Just when the drug companies thought they'd found an alter-native to COX-2 drugs for arthritis, deemed responsible for at least 60,000 deaths, it now looks as if the replacements-called tumor necrosis factor (TNF)-blocking drugs-are equally as dangerous.
These drugs are being used to treat rheumatoid arthritis, psoriatic arthri-tis and ankylosing spondylitis. But they've now been linked to a range of potentially fatal infections, including tuberculosis (TB).
Earlier this year, the US Food and Drug Administration (FDA) requested that the TNF-blocker Enbrel (etaner-cept) be given a black-box warning stating: "Infections, including serious infections leading to hospitalization or death, have been observed . . . Infections have included bacterial sepsis and tuberculosis."
Neither the FDA nor the other manufacturers of this class of drugs are certain whether the drug is react-ivating latent TB infection or causing new infection. Nevertheless, Wyeth, which makes Enbrel, has admitted that patients who tested negative for latent TB prior to receiving the drug went on to develop active TB later.
The warning comes after studies of more than 20,000 and 15,000 patients in whom TB rates were 0.01 and 0.007 per cent, respectively. In its own datasheets, Wyeth claims that up to 7 per cent of patients using Enbrel and another drug for six months developd serious infections, including bacterial pneumonia, bacterial skin infections, pulmonary fibrosis and fatal pneumonia. One patient with pulmonary fibrosis and pneumonia died of respiratory failure. Among patients taking the drug, nearly twice as many develop upper respiratory infections compared with a placebo.
Besides lung infections, TNF block-ers can also cause viral, bacterial, fungal and protozoal infections in all organs, whether taken alone or with other immunosuppressants. Those particularly at risk include diabetics or those at risk of recurrent infections or open wounds.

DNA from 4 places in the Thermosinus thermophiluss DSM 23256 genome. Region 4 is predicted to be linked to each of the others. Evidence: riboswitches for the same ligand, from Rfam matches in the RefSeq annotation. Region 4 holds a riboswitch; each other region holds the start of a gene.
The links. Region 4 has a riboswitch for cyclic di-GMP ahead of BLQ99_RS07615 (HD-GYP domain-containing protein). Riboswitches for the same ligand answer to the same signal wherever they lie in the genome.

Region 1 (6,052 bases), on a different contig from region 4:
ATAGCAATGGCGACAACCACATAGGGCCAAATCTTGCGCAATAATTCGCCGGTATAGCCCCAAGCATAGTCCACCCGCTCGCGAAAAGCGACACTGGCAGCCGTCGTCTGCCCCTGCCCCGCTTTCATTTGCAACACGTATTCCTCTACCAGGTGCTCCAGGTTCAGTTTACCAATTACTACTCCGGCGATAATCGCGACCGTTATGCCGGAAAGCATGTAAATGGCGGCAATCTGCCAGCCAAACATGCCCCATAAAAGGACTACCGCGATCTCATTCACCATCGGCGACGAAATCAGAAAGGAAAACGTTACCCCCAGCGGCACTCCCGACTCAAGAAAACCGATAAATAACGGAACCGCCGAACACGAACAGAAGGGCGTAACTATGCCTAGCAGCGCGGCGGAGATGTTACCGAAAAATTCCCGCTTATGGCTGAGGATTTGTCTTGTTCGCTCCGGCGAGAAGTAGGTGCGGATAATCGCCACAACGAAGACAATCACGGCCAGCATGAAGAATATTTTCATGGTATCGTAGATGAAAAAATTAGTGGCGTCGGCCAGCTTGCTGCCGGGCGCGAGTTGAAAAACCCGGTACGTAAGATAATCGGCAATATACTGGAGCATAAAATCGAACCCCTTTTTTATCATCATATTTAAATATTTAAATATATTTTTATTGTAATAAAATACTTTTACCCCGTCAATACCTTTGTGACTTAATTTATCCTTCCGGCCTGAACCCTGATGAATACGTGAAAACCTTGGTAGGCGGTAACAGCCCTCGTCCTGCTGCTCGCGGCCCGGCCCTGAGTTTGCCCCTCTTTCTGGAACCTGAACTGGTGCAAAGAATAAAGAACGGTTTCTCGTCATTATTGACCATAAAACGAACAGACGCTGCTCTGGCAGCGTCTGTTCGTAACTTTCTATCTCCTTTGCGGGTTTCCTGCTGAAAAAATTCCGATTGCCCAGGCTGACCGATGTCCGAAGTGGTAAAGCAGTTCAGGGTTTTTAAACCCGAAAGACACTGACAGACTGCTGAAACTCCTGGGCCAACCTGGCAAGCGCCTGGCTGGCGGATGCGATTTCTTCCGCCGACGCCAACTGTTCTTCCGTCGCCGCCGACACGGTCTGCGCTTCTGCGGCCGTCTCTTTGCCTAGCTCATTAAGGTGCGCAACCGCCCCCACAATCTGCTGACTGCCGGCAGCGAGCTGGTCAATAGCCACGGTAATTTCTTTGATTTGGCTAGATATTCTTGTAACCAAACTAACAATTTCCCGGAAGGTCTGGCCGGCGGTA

One obvious reason for the link with infections is that these drugs suppress the immune system. TNF blockers also include Abbott's Humira (adalim-umab) and Centocor's Remicade (infliximab), which are 'biological res-ponse modifiers' that block the production of TNF, an inflammation-regulating protein that medicine believes is behind the inflammatory response seen in rheumatoid arthritis and other autoimmune disorders.
Like many other drugs, TNF block-ers act indiscriminately, crushing the immune response against any foreign agents in which TNF plays a major part (APLAR J Rheumatol, 2006; 9: 165-9).
Although this is being treated as a new finding, the link between these drugs and TB was noted in October 2004 by Health Canada, the Canadian watchdog counterpart of the US FDA. At that time, it published a summary of 1233 cases of adverse reactions to infliximab and etanercept reported between January 2000 and May 2004, which included a number of serious infections such as TB.
The cancer connection
In fact, this is the second blow to be suffered by this class of drugs. A few years after TNF blockers came onto the market to enormous fanfare, the FDA began uncovering a tie between TNF drugs and lymphoma-cancer of the lymphatic network, part of the immune system. TNF drugs now contain warnings against this cancer following trials showing that patients taking infliximab have a sixfold higher incidence of lymphoma than is to be expected.
At present, the FDA is especially concerned about the possible asso-ciation between TNF blockers and lymphoma and other cancers in children and young adults after receiv-ing around 30 reports of cancer in this population subgroup between 1998-just after the approval of the first TNF blocker-and April 2008.
The reports describe the develop-ment of cancer in children and young adults taking TNF blockers when they were still under 18 years of age. About half the cancers were lymphomas, including both Hodgkin's and non-Hodgkin's types. The FDA has also received reports of other cancers, including leukaemia, melanoma, and solid organ cancers in children and young adults while taking the drugs.
TNF blockers entered the market-place in 2002 and quickly rushed to the top of the bestseller list just as Vioxx's star waned. Clearly, the applause was premature.
For a safer way to treat arthritis, see The Arthritis Manual, which is now available either in paper form or as a download from www.wddty.com .
If you don't get cancer or TB . . .
Besides leaving you open to infection and lymphomas, TNF blockers can also cause:
- lupus-like symptoms - abdominal pain
- peripheral oedema - dyspepsia
- respiratory disorders - sinusitis
- rhinitis - vomiting
- pharyngitis (sore throat) - mouth ulcers
- cough - hair loss
- asthenia (loss of strength) - nausea.